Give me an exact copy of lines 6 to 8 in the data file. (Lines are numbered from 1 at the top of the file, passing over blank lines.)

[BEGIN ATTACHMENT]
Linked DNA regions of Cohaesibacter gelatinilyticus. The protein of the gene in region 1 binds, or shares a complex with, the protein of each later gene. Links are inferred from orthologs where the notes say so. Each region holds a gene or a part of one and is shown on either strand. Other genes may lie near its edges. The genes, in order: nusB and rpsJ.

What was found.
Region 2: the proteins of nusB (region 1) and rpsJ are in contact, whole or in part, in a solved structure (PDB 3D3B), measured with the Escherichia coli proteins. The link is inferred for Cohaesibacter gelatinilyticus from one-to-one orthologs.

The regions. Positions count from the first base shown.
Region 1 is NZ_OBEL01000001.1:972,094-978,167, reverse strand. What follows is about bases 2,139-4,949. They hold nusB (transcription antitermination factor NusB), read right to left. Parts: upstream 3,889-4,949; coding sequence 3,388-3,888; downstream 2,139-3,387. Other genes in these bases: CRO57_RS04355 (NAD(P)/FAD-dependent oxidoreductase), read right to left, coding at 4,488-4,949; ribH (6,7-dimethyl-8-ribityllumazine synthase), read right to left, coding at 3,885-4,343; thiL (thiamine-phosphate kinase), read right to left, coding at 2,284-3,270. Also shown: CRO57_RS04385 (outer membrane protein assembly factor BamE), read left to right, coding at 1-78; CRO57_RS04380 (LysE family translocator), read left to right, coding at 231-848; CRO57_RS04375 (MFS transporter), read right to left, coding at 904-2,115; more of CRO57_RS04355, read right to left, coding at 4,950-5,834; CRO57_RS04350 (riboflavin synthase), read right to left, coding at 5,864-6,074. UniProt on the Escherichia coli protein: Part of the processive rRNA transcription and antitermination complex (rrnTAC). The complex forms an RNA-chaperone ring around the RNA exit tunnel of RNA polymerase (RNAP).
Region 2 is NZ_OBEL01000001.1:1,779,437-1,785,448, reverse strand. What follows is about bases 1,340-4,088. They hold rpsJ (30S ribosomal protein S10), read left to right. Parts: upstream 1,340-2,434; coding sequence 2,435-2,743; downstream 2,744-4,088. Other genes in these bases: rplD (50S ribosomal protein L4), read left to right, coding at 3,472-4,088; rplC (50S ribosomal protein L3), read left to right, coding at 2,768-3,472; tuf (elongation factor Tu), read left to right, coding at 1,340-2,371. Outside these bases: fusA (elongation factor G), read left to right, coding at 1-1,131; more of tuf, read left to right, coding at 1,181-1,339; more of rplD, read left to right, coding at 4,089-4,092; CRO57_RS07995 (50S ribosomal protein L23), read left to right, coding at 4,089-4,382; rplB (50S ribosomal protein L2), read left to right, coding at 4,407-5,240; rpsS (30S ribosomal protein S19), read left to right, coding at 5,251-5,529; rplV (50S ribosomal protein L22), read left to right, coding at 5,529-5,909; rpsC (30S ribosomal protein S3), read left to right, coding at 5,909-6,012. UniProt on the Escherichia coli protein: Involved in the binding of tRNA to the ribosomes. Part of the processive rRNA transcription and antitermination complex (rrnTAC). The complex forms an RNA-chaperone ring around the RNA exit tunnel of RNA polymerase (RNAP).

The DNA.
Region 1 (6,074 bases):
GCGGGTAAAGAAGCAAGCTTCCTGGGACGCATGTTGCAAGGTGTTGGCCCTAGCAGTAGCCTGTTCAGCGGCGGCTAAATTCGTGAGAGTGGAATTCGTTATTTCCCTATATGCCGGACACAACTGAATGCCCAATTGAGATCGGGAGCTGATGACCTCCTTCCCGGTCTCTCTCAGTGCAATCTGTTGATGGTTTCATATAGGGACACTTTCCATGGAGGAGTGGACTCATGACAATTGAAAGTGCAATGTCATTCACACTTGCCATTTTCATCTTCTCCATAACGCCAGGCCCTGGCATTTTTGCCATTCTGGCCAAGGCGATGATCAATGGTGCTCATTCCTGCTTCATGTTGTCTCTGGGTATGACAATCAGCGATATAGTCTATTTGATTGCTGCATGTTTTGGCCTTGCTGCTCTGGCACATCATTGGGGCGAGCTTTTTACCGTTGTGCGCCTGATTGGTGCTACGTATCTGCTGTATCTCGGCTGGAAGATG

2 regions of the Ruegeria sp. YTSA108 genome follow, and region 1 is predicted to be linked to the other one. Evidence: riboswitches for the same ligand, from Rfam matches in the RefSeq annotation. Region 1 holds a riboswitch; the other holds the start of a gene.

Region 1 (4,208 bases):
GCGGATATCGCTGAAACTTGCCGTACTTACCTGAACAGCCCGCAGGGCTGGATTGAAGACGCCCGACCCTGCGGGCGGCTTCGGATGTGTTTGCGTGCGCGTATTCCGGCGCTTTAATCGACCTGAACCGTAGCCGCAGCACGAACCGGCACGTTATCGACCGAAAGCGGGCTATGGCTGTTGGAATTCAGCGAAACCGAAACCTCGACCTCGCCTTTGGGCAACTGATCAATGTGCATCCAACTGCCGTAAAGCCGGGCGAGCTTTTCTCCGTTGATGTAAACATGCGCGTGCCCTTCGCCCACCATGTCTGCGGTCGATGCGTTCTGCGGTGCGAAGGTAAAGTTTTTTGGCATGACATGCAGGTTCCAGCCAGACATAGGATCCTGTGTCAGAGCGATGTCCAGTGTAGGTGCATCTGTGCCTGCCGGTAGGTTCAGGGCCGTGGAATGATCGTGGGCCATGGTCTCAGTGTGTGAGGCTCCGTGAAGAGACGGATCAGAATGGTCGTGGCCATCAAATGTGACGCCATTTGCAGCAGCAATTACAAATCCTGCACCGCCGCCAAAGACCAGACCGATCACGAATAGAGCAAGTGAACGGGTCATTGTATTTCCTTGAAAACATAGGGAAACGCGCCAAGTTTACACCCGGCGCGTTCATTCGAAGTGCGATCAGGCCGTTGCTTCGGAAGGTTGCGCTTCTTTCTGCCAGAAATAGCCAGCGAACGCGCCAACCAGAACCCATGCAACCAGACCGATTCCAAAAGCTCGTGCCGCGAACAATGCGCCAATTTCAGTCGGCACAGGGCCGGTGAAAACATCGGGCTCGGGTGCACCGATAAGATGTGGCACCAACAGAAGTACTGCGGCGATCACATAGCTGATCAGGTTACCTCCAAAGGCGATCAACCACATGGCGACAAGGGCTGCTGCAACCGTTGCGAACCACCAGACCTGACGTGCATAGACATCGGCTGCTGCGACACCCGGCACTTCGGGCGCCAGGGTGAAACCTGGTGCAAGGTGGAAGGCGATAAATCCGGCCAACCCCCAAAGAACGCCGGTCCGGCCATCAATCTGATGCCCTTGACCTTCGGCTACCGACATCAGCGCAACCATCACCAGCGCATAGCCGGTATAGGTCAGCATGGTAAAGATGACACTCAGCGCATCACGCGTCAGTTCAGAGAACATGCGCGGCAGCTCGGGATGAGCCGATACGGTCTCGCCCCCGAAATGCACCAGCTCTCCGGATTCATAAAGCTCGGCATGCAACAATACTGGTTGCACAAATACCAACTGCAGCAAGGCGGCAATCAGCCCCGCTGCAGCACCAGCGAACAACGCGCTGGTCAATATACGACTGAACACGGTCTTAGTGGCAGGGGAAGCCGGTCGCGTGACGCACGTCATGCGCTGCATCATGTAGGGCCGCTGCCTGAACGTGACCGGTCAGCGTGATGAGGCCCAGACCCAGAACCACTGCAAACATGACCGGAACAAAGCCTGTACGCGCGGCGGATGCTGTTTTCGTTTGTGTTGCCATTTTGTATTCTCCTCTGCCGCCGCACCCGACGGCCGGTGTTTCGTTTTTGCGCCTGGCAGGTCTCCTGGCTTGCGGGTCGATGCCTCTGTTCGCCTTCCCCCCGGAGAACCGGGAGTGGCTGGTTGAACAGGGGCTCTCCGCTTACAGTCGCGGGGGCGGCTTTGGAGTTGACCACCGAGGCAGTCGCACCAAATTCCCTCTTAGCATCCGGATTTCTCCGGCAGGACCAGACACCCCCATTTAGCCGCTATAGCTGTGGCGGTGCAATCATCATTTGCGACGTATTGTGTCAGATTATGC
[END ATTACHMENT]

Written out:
Region 2 is NZ_OBEL01000001.1:1,779,437-1,785,448, reverse strand. What follows is about bases 1,340-4,088. They hold rpsJ (30S ribosomal protein S10), read left to right. Parts: upstream 1,340-2,434; coding sequence 2,435-2,743; downstream 2,744-4,088. Other genes in these bases: rplD (50S ribosomal protein L4), read left to right, coding at 3,472-4,088; rplC (50S ribosomal protein L3), read left to right, coding at 2,768-3,472; tuf (elongation factor Tu), read left to right, coding at 1,340-2,371. Outside these bases: fusA (elongation factor G), read left to right, coding at 1-1,131; more of tuf, read left to right, coding at 1,181-1,339; more of rplD, read left to right, coding at 4,089-4,092; CRO57_RS07995 (50S ribosomal protein L23), read left to right, coding at 4,089-4,382; rplB (50S ribosomal protein L2), read left to right, coding at 4,407-5,240; rpsS (30S ribosomal protein S19), read left to right, coding at 5,251-5,529; rplV (50S ribosomal protein L22), read left to right, coding at 5,529-5,909; rpsC (30S ribosomal protein S3), read left to right, coding at 5,909-6,012. UniProt on the Escherichia coli protein: Involved in the binding of tRNA to the ribosomes. Part of the processive rRNA transcription and antitermination complex (rrnTAC). The complex forms an RNA-chaperone ring around the RNA exit tunnel of RNA polymerase (RNAP).

The DNA.
Region 1 (6,074 bases):